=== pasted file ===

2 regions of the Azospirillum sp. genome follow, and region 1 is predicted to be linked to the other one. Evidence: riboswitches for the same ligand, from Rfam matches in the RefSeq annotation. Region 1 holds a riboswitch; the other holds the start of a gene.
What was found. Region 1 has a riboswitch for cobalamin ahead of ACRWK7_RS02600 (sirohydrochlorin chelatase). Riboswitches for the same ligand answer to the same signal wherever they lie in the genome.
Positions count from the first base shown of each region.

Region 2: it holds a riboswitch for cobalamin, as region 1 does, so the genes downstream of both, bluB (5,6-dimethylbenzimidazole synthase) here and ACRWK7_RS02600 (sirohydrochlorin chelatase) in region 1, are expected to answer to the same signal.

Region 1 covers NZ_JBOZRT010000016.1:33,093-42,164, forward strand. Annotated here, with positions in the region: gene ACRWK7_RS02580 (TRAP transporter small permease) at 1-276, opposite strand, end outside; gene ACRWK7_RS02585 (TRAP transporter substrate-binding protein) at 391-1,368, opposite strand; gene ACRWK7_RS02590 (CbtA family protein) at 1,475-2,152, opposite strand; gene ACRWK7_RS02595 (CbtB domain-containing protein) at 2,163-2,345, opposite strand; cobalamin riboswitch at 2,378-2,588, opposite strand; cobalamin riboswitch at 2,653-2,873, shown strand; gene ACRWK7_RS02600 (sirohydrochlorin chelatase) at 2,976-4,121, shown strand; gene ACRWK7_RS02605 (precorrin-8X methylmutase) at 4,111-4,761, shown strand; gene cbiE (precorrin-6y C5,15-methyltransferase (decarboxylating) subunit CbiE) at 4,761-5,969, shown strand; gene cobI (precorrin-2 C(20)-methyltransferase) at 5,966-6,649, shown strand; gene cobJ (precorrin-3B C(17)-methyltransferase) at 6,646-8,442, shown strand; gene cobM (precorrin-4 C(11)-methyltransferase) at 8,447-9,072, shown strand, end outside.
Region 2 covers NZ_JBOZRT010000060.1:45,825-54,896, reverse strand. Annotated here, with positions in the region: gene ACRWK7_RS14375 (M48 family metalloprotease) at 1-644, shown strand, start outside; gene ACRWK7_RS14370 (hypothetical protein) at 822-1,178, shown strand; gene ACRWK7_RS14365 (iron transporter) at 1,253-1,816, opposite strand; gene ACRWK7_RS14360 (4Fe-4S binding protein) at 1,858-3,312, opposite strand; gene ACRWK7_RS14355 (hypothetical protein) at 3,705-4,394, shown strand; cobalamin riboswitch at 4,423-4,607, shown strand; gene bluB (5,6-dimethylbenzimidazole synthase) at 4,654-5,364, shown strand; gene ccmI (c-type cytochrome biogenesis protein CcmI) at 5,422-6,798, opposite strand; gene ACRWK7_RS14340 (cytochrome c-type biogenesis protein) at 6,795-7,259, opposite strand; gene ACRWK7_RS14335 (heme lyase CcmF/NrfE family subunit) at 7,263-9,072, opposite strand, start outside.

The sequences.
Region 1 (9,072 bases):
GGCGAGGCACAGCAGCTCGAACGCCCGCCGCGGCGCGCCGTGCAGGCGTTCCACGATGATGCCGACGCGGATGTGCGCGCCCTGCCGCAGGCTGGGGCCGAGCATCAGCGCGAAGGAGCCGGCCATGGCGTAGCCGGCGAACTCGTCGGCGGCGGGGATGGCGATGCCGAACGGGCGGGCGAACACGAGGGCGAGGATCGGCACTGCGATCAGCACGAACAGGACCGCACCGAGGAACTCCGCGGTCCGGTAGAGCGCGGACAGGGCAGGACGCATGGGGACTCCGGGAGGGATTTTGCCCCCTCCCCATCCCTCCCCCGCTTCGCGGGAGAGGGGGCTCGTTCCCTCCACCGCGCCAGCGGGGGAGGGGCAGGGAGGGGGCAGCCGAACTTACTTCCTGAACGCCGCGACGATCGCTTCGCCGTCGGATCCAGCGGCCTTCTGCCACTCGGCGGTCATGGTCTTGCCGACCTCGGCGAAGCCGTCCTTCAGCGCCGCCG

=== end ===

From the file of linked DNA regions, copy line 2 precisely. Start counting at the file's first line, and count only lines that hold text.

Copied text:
What was found. Region 1 has a riboswitch for cobalamin ahead of ACRWK7_RS02600 (sirohydrochlorin chelatase). Riboswitches for the same ligand answer to the same signal wherever they lie in the genome.